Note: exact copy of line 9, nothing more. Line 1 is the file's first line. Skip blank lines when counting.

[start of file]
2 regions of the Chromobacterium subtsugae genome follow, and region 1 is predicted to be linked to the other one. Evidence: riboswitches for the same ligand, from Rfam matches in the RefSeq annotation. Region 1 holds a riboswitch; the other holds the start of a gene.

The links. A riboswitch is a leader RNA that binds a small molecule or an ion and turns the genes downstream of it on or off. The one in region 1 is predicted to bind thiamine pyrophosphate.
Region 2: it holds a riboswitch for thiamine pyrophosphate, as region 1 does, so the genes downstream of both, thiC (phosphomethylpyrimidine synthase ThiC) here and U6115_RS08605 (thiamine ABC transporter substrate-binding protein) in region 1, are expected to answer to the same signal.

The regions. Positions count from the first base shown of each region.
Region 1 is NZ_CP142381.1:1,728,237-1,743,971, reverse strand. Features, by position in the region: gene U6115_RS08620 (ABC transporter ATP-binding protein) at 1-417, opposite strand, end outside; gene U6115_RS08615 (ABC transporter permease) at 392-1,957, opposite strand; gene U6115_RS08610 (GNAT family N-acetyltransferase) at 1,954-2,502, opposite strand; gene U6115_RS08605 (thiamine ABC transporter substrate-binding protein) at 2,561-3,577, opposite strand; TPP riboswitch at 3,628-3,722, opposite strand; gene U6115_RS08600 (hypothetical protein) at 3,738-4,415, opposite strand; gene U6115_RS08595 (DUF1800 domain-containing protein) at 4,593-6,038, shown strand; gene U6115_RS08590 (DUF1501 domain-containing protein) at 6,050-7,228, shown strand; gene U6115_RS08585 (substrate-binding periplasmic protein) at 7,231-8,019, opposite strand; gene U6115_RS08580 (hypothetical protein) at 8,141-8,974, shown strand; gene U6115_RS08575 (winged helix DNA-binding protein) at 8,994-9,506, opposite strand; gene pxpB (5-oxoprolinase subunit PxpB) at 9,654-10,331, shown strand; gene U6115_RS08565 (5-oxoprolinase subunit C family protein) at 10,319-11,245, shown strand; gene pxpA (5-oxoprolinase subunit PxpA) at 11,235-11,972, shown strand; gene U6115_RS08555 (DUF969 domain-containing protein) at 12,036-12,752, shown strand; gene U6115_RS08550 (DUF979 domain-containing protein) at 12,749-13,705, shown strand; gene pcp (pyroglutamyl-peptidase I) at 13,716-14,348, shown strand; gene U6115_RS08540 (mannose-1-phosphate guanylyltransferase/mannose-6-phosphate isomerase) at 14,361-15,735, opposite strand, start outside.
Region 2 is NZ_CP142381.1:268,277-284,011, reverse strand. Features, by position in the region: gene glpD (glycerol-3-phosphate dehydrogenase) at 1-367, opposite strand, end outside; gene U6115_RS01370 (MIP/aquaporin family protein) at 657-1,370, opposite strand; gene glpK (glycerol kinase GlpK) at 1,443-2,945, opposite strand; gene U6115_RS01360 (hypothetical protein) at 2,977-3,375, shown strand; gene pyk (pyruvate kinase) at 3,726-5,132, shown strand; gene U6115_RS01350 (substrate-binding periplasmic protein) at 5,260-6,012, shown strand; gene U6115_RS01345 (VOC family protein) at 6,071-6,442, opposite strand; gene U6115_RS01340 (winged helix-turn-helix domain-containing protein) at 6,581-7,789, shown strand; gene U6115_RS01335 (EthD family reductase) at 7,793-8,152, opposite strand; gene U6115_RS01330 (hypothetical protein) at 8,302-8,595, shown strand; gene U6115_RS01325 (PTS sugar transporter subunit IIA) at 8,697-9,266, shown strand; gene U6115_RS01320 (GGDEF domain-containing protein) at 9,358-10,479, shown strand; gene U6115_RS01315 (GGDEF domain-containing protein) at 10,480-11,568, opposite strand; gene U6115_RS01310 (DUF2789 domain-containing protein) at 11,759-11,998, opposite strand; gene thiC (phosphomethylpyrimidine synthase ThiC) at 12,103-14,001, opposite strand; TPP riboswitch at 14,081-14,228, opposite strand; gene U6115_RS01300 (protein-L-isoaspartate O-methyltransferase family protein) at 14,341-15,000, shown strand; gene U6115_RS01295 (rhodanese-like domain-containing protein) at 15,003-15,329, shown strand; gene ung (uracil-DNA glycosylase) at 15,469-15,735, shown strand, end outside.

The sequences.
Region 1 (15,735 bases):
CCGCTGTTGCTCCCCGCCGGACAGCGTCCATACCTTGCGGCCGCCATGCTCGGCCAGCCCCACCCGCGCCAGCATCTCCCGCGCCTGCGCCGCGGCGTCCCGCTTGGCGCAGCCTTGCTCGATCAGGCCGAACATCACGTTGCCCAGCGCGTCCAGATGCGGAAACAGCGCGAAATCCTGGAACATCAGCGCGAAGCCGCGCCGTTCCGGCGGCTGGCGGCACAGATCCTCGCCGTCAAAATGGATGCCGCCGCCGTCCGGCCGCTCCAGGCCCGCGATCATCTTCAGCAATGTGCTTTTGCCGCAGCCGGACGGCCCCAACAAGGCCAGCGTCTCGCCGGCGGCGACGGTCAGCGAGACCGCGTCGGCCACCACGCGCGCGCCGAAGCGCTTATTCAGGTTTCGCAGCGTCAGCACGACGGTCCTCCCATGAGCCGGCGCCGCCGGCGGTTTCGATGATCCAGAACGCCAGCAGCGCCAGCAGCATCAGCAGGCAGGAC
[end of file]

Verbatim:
CCGCTGTTGCTCCCCGCCGGACAGCGTCCATACCTTGCGGCCGCCATGCTCGGCCAGCCCCACCCGCGCCAGCATCTCCCGCGCCTGCGCCGCGGCGTCCCGCTTGGCGCAGCCTTGCTCGATCAGGCCGAACATCACGTTGCCCAGCGCGTCCAGATGCGGAAACAGCGCGAAATCCTGGAACATCAGCGCGAAGCCGCGCCGTTCCGGCGGCTGGCGGCACAGATCCTCGCCGTCAAAATGGATGCCGCCGCCGTCCGGCCGCTCCAGGCCCGCGATCATCTTCAGCAATGTGCTTTTGCCGCAGCCGGACGGCCCCAACAAGGCCAGCGTCTCGCCGGCGGCGACGGTCAGCGAGACCGCGTCGGCCACCACGCGCGCGCCGAAGCGCTTATTCAGGTTTCGCAGCGTCAGCACGACGGTCCTCCCATGAGCCGGCGCCGCCGGCGGTTTCGATGATCCAGAACGCCAGCAGCGCCAGCAGCATCAGCAGGCAGGAC